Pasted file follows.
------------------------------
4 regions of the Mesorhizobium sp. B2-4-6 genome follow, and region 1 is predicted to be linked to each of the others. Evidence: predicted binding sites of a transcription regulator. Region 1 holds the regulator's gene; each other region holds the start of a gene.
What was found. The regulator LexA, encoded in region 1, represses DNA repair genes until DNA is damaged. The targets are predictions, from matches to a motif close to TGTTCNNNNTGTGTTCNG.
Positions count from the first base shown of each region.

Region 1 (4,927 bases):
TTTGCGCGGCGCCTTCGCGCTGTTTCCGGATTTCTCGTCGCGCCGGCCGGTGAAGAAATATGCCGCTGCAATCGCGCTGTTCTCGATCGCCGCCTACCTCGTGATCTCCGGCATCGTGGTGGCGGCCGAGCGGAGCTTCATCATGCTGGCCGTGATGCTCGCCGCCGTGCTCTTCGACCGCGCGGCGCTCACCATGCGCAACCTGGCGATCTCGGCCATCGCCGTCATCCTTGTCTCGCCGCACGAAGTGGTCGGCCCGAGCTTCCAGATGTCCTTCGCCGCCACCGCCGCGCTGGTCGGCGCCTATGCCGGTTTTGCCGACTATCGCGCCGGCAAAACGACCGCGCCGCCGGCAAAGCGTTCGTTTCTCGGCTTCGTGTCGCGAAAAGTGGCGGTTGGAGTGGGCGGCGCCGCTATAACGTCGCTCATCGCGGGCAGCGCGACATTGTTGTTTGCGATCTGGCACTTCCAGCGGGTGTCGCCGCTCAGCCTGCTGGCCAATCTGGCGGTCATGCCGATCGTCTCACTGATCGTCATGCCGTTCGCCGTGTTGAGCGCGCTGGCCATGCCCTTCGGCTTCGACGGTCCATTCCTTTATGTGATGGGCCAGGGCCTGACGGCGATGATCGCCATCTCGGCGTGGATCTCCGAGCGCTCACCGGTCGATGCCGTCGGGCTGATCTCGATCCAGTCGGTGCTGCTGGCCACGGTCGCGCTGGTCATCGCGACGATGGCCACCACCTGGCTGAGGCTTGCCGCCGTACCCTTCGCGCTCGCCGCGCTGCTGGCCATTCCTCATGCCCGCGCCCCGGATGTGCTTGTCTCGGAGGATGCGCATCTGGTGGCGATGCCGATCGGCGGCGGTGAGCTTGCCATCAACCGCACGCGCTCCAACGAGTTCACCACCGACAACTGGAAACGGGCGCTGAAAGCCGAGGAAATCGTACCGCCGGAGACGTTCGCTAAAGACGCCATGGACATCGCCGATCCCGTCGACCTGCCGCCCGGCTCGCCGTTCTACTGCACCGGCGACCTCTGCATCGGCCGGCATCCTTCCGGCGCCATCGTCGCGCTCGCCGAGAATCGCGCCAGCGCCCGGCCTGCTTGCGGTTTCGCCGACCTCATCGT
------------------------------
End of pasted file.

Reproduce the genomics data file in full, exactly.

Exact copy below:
4 regions of the Mesorhizobium sp. B2-4-6 genome follow, and region 1 is predicted to be linked to each of the others. Evidence: predicted binding sites of a transcription regulator. Region 1 holds the regulator's gene; each other region holds the start of a gene.
What was found. The regulator LexA, encoded in region 1, represses DNA repair genes until DNA is damaged. The targets are predictions, from matches to a motif close to TGTTCNNNNTGTGTTCNG.
Positions count from the first base shown of each region.

Region 1 (4,927 bases):
TTTGCGCGGCGCCTTCGCGCTGTTTCCGGATTTCTCGTCGCGCCGGCCGGTGAAGAAATATGCCGCTGCAATCGCGCTGTTCTCGATCGCCGCCTACCTCGTGATCTCCGGCATCGTGGTGGCGGCCGAGCGGAGCTTCATCATGCTGGCCGTGATGCTCGCCGCCGTGCTCTTCGACCGCGCGGCGCTCACCATGCGCAACCTGGCGATCTCGGCCATCGCCGTCATCCTTGTCTCGCCGCACGAAGTGGTCGGCCCGAGCTTCCAGATGTCCTTCGCCGCCACCGCCGCGCTGGTCGGCGCCTATGCCGGTTTTGCCGACTATCGCGCCGGCAAAACGACCGCGCCGCCGGCAAAGCGTTCGTTTCTCGGCTTCGTGTCGCGAAAAGTGGCGGTTGGAGTGGGCGGCGCCGCTATAACGTCGCTCATCGCGGGCAGCGCGACATTGTTGTTTGCGATCTGGCACTTCCAGCGGGTGTCGCCGCTCAGCCTGCTGGCCAATCTGGCGGTCATGCCGATCGTCTCACTGATCGTCATGCCGTTCGCCGTGTTGAGCGCGCTGGCCATGCCCTTCGGCTTCGACGGTCCATTCCTTTATGTGATGGGCCAGGGCCTGACGGCGATGATCGCCATCTCGGCGTGGATCTCCGAGCGCTCACCGGTCGATGCCGTCGGGCTGATCTCGATCCAGTCGGTGCTGCTGGCCACGGTCGCGCTGGTCATCGCGACGATGGCCACCACCTGGCTGAGGCTTGCCGCCGTACCCTTCGCGCTCGCCGCGCTGCTGGCCATTCCTCATGCCCGCGCCCCGGATGTGCTTGTCTCGGAGGATGCGCATCTGGTGGCGATGCCGATCGGCGGCGGTGAGCTTGCCATCAACCGCACGCGCTCCAACGAGTTCACCACCGACAACTGGAAACGGGCGCTGAAAGCCGAGGAAATCGTACCGCCGGAGACGTTCGCTAAAGACGCCATGGACATCGCCGATCCCGTCGACCTGCCGCCCGGCTCGCCGTTCTACTGCACCGGCGACCTCTGCATCGGCCGGCATCCTTCCGGCGCCATCGTCGCGCTCGCCGAGAATCGCGCCAGCGCCCGGCCTGCTTGCGGTTTCGCCGACCTCATCGT